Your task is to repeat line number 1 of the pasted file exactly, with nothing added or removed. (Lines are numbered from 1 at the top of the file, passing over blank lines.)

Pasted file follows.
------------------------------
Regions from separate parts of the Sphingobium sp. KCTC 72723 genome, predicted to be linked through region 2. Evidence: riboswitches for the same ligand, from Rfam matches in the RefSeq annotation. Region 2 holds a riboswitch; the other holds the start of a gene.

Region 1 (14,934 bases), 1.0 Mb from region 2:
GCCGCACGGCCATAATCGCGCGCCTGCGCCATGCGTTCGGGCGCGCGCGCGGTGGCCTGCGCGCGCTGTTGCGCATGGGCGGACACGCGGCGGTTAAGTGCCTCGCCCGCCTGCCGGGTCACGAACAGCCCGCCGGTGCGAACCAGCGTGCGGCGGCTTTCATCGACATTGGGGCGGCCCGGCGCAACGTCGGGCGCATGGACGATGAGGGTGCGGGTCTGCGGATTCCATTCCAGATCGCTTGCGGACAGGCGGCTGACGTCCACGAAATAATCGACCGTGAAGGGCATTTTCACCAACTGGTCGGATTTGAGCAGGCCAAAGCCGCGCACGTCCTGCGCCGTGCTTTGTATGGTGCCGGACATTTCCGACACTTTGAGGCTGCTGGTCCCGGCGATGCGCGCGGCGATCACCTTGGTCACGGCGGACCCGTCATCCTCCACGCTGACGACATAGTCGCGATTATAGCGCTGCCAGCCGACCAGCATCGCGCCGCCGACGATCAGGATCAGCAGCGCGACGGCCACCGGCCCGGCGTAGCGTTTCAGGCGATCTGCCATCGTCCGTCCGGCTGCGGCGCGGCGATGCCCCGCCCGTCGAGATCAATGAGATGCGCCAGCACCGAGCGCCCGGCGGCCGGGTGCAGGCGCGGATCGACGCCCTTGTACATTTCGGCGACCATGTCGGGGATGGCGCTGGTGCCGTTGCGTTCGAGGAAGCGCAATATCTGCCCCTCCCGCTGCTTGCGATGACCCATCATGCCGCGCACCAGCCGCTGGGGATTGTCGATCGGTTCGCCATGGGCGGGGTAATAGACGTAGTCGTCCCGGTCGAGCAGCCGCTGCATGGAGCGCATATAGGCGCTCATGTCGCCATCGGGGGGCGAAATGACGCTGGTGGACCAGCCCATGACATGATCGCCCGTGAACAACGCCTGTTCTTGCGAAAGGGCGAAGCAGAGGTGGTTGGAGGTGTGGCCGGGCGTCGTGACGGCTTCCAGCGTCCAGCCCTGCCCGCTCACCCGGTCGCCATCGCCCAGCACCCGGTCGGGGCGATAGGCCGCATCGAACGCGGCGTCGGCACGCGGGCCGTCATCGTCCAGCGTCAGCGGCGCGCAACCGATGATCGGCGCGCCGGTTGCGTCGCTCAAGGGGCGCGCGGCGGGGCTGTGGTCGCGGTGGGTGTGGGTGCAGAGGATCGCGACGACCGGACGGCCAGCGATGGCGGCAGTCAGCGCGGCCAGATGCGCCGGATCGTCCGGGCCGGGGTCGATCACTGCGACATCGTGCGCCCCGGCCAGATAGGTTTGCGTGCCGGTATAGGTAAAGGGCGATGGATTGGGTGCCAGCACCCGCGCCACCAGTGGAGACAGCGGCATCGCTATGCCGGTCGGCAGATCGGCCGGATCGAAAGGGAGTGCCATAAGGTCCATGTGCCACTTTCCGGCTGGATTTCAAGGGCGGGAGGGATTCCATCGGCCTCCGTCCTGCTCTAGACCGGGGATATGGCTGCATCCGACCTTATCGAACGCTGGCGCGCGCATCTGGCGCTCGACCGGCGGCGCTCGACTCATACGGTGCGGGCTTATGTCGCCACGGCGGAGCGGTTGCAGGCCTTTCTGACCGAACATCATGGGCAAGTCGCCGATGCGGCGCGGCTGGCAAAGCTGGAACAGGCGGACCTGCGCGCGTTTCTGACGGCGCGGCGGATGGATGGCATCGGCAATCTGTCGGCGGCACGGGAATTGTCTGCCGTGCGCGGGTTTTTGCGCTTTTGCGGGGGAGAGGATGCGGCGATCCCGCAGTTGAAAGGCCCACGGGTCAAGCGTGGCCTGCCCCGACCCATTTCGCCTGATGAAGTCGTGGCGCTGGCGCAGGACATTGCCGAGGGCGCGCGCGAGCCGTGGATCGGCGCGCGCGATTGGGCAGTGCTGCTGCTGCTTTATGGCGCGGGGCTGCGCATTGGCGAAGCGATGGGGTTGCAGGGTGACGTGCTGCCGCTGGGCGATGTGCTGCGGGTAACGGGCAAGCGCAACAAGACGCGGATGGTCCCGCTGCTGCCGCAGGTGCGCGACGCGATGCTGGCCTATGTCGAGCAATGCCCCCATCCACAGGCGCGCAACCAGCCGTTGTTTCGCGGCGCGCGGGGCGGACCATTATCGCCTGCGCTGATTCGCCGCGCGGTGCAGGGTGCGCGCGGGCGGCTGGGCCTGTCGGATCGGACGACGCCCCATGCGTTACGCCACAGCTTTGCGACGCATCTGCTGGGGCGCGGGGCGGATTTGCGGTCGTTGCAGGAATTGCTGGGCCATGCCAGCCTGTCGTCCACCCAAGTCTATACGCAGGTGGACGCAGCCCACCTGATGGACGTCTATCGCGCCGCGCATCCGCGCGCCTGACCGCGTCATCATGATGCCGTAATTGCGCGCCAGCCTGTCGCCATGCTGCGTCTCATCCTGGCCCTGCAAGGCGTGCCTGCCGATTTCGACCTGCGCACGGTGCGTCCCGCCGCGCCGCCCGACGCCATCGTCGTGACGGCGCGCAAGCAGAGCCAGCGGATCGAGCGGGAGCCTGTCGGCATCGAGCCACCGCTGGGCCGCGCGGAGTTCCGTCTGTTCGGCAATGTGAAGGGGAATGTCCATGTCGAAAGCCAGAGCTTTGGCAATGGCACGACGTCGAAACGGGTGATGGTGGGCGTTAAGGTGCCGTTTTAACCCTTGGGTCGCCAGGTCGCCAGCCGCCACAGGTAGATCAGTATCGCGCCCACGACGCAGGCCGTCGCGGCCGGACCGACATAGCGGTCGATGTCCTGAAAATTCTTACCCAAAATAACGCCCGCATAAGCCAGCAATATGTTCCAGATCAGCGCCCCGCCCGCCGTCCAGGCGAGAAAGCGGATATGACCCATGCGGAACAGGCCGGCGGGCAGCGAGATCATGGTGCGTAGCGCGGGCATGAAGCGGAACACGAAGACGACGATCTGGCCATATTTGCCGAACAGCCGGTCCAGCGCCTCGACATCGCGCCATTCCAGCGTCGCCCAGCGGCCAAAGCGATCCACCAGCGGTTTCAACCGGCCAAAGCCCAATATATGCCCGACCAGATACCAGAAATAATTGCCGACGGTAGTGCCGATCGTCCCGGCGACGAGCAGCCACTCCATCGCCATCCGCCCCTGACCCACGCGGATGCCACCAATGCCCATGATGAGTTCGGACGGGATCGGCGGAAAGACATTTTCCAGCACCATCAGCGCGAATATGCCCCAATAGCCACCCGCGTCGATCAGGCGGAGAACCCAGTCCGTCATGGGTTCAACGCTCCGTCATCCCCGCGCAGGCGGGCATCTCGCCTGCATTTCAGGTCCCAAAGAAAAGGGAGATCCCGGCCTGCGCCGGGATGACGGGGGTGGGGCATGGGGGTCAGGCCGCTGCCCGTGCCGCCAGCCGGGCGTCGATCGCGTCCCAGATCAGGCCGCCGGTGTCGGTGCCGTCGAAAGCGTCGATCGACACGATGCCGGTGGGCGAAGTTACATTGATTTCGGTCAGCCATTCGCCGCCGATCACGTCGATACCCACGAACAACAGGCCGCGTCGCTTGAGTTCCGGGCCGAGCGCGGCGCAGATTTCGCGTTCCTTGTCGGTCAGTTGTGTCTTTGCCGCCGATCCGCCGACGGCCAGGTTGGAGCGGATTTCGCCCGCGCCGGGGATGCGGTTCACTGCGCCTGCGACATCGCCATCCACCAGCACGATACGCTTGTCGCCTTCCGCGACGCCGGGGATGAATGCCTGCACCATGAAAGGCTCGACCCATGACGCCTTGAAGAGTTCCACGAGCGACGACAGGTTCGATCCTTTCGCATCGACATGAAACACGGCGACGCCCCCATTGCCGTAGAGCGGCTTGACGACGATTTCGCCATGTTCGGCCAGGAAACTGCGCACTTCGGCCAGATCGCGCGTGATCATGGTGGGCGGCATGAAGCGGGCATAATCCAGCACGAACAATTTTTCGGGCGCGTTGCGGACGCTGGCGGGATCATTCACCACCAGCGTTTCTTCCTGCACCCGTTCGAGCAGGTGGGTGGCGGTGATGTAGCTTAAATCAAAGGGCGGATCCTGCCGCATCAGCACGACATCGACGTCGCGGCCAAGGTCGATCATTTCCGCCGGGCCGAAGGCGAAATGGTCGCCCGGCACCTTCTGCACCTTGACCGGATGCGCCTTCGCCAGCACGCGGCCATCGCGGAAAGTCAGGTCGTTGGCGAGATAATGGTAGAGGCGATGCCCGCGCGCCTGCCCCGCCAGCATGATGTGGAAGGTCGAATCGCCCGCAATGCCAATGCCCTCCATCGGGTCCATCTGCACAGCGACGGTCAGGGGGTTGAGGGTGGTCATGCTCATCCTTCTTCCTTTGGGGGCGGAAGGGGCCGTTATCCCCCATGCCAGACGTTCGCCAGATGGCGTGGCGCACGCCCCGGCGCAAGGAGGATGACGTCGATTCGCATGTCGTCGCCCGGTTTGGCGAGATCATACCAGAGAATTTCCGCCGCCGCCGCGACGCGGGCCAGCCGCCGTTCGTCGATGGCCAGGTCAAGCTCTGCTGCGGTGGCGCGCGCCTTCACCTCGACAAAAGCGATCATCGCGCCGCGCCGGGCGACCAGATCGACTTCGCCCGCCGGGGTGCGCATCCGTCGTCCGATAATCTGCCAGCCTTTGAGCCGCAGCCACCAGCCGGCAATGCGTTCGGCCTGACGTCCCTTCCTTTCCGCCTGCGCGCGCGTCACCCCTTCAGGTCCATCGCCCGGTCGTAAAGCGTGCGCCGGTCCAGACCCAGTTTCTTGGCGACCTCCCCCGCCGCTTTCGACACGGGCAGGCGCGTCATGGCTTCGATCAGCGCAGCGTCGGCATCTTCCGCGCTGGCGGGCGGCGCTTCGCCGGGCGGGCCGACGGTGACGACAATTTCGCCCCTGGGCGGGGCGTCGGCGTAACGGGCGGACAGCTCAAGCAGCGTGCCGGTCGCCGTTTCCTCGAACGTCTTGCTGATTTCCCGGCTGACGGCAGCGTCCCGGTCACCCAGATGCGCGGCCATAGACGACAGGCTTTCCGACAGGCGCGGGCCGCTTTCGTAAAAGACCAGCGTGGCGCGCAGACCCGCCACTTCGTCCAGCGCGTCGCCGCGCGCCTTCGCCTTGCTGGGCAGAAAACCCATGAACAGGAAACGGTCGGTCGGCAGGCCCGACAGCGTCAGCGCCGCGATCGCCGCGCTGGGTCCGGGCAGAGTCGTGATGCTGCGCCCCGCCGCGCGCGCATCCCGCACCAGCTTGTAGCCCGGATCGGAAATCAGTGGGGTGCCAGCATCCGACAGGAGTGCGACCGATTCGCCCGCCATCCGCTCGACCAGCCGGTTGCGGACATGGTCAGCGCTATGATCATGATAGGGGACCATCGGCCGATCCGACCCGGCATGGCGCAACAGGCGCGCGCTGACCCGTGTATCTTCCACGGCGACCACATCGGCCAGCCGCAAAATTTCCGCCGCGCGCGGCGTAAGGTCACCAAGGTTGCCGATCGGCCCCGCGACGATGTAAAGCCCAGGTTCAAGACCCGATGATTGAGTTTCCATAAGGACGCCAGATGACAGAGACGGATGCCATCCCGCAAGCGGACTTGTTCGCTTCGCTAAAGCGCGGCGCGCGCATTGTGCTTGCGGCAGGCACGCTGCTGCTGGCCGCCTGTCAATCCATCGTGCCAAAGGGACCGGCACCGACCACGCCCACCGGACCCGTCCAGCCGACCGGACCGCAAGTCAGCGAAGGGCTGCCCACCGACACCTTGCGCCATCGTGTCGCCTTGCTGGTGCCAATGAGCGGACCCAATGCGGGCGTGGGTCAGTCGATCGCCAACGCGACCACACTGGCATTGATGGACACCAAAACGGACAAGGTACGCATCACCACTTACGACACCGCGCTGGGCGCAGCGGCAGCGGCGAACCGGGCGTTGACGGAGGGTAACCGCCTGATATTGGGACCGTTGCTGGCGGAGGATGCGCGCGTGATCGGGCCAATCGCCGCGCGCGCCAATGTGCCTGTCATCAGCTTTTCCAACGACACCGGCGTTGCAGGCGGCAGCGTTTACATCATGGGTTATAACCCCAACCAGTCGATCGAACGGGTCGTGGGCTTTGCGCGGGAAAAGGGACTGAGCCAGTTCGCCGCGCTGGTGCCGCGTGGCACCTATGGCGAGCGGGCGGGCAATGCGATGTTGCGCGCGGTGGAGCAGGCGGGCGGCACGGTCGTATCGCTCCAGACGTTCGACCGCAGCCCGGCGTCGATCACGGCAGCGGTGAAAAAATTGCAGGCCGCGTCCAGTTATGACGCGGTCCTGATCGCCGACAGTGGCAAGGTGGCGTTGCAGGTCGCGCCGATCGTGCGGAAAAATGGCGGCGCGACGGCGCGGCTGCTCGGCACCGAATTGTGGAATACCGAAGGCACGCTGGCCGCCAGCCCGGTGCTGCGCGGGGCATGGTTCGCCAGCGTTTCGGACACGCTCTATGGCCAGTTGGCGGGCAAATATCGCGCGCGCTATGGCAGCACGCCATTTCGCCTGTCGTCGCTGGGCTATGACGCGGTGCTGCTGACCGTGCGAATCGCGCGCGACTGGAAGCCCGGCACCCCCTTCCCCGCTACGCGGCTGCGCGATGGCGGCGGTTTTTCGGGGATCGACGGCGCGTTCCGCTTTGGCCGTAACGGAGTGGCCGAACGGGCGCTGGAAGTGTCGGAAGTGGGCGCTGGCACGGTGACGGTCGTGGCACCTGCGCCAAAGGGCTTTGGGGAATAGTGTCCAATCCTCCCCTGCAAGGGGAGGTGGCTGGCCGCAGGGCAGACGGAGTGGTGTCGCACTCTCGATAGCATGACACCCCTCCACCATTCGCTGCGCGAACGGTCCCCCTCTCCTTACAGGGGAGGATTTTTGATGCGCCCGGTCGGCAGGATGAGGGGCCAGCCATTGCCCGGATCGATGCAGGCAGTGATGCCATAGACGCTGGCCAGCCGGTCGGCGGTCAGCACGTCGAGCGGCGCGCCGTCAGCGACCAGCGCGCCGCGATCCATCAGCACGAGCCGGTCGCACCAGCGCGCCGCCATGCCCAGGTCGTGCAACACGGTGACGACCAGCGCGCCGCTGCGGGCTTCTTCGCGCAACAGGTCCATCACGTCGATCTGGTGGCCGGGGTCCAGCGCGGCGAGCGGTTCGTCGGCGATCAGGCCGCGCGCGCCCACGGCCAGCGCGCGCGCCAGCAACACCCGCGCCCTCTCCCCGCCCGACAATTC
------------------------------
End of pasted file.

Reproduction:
Regions from separate parts of the Sphingobium sp. KCTC 72723 genome, predicted to be linked through region 2. Evidence: riboswitches for the same ligand, from Rfam matches in the RefSeq annotation. Region 2 holds a riboswitch; the other holds the start of a gene.